In a multi-institutional setting we studied the efficacy and safety outcomes at multiple high volume centers where collagenase Clostridium histolyticum is used to treat Peyronie's disease.
We collected retrospective data on consecutive patients with Peyronie's disease who underwent treatment with collagenase C. histolyticum between April 2014 and March 2018 at a total of 5 institutions. Included in study were 918 patients. Main outcomes of interest included the change in curvature after receiving collagenase C. histolyticum therapy and the frequency of serious treatment related adverse events. The 2-tailed paired Student t-test was used to compare continuous variables. Univariate and multivariate regression analyses were performed to assess predictors of the success of collagenase C. histolyticum therapy to improve curvature.
In the cohort of 918 patients curvature improved from a mean of 48.2 degrees before treatment to 32.9 degrees after treatment, a 30.1% improvement from baseline (p <0.0001). Of the men 68.7% had a 20% or greater improvement in curvature. In the 502 patients who completed 4 or more cycles curvature improved from a mean of 49.7 degrees before to 32.7 degrees after treatment, a 33% improvement from baseline (p <0.0001). Of these men 74.4% experienced a 20% or greater improvement in curvature. A complication of treatment developed in 9% of patients. The number of cycles of collagenase C. histolyticum received was predictive of curvature improvement (p <0.0001).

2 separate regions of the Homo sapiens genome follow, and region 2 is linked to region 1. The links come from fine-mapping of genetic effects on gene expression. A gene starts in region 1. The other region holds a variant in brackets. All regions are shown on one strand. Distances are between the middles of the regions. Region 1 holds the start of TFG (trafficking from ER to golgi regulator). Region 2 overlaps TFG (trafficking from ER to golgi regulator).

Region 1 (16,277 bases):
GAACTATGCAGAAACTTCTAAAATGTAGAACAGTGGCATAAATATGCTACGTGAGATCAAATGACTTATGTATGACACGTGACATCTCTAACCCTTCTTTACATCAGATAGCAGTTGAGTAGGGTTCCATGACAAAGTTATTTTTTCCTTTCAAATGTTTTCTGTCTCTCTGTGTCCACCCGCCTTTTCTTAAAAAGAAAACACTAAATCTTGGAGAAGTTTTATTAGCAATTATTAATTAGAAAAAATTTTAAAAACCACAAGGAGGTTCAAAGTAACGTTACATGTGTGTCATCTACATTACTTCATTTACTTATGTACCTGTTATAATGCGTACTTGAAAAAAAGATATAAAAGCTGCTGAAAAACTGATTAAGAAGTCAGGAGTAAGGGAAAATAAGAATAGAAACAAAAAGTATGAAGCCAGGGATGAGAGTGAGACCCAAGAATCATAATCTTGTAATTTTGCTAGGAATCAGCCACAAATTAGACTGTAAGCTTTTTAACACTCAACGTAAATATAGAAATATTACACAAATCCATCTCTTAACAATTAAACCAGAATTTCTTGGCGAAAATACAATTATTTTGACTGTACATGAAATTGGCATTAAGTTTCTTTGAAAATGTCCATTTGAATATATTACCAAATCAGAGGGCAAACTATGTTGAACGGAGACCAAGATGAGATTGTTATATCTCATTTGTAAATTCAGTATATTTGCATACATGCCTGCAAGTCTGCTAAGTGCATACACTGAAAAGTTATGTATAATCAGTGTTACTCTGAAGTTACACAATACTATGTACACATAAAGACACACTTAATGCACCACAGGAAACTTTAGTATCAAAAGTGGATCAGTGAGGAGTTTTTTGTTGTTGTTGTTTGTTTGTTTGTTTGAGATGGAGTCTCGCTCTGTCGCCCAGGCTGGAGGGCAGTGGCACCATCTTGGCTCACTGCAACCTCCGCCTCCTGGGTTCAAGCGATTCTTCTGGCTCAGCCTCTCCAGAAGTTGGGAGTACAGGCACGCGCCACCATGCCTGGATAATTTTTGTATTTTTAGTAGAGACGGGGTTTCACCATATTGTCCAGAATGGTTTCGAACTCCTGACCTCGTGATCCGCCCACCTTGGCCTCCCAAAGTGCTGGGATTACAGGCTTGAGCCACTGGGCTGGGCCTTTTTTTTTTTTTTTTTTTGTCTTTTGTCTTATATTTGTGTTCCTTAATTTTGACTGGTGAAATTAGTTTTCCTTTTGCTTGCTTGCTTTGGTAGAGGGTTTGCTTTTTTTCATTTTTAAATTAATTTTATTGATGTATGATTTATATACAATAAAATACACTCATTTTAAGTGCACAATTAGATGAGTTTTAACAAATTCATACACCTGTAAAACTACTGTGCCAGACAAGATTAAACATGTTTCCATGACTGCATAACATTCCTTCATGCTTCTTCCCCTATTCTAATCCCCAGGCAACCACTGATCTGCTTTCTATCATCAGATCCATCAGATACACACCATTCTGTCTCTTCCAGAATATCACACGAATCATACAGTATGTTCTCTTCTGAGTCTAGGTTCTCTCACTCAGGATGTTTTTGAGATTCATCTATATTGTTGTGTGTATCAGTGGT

This large multi-institutional analysis confirms the safety and efficacy of collagenase C. histolyticum therapy in men with Peyronie's disease. Intralesional collagenase C. histolyticum for Peyronie's disease according to the IMPRESS (Investigation of Maximal Peyronie's Reduction Efficacy and Safety Studies) trial protocol produced an improvement in penile curvature in men with Peyronie's disease with a low rate of complications.
The Journal of urology. 2019 Jan 18 [Epub ahead of print]
Wayne J G Hellstrom, Hoang Minh Tue Nguyen, Laith Alzweri, Amanda Chung, Ramón Virasoro, Ashley Tapscott, Matthew Ziegelmann, Landon Trost, Martin Gelbard
Department of Urology, Tulane University School of Medicine, New Orleans, Louisiana., Department of Urology, Eastern Virginia Medical School, Norfolk, Virginia., Carolina Urology Partners, Huntersville, North Carolina., Department of Urology, Mayo Clinic, Rochester, Minnesota., Department of Urology, University of California-Los Angeles, Los Angeles, California.